So, how come this is true?
British families are healthier and twice as well off as they were two decades ago but are no happier, according to an official survey.
Life expectancy has increased significantly over the past 35 years for both men and women, while the number of people dying from heart disease and strokes has markedly declined, figures have disclosed.
Household wealth and expenditure also doubled in Britain between 1987 and 2006, the Office for National Statistics (ONS) said in its Social Trends survey. Yet despite this boost in health and wealth, levels of contentment remain virtually unchanged.
Between 1973 and 2006, people\’s satisfaction levels have hovered around an average of 86 per cent.
The ONS said the plateau effect was an example of the "Easterlin Paradox", in which the relationship between income and happiness declines after a certain level of wealth is reached.
"In the UK, as in the United States and many other countries, life satisfaction overall has levelled off, despite increasing real economic wealth," said Paul Allin, an ONS spokesman.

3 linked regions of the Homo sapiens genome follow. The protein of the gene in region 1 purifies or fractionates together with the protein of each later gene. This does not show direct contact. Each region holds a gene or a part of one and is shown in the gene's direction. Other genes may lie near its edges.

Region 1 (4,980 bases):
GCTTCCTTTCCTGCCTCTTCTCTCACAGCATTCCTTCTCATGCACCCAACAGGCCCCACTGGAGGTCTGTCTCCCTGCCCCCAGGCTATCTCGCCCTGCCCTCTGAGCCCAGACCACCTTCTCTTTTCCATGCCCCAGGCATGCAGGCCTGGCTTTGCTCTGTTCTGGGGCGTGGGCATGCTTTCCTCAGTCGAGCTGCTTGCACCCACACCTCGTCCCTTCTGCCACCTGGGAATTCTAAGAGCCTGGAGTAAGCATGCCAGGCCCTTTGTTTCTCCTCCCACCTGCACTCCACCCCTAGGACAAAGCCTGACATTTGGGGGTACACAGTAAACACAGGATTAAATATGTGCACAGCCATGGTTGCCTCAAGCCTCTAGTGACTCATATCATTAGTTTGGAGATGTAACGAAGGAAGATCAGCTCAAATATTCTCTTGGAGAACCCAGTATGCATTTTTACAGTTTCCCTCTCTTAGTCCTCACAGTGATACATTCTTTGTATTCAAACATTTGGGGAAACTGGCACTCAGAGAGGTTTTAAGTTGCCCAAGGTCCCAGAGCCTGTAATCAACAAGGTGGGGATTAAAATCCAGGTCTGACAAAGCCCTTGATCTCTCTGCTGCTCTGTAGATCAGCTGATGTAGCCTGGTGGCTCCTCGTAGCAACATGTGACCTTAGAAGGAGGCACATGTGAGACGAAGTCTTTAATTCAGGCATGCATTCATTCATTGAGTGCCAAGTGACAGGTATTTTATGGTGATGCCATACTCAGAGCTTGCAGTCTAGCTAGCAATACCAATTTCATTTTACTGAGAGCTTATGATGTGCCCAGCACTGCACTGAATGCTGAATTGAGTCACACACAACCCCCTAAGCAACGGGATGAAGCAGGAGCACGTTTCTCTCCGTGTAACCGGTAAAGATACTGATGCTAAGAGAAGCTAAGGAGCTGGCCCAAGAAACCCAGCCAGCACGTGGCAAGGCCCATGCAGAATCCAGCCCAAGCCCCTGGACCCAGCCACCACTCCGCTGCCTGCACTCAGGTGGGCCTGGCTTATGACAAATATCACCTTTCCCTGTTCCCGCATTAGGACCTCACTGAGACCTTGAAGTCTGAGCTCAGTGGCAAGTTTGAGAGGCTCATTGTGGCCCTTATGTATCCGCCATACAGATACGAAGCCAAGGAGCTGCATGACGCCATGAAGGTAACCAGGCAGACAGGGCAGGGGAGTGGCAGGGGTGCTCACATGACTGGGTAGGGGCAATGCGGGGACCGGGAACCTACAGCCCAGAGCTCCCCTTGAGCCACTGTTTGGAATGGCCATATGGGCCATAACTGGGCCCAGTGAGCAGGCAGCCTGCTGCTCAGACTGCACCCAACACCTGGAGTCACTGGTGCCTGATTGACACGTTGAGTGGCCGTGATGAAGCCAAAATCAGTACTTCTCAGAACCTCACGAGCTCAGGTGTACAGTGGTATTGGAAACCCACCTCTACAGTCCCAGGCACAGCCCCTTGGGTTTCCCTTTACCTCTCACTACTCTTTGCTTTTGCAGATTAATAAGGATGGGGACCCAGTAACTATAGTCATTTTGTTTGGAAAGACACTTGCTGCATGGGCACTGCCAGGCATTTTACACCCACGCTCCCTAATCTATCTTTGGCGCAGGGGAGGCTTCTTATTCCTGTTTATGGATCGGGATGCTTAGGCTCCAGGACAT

Now we know that this result is going to be used (as it already has been at great length by such as Richard Layard and at shorter by Polly) to justify all sorts of confiscations of wealth and income to be spent upon pet schemes. If increasing wealth doesn\’t make us happier, then such confiscations won\’t make us unhappier. There will also be the Greens stating that as economic growth doesn\’t make us happier then there\’s no problem in stopping it in praise of Gaia.
And there I think is the point. I\’m perfectly willing to agree that the absolute level of wealth doesn\’t make us happier. But (and I\’m sorry, I\’ve forgotten where I first saw this idea floated) that doesn\’t mean that changes in wealth have no effect upon happiness.
The thought is that living in an economy where things are, in general and year by year, decade by decade, getting better, is what creates that high level of contentment. "Things Can Only Get Better" being something that we humans rather like to feel. A static economy, or worse, a shrinking one, do not offer that same feeling of general well being.
It\’s not the level of wealth, it\’s the direction that level is heading in. We may all already be fat upon the cornucopian choice that this liberal capitalism shtick offers us, but the happy part comes from the knowledge that tomorrow we\’ll be even fatter.
If anyone can remember who stated this in a more formal manner I\’d be most grateful if they could tell me.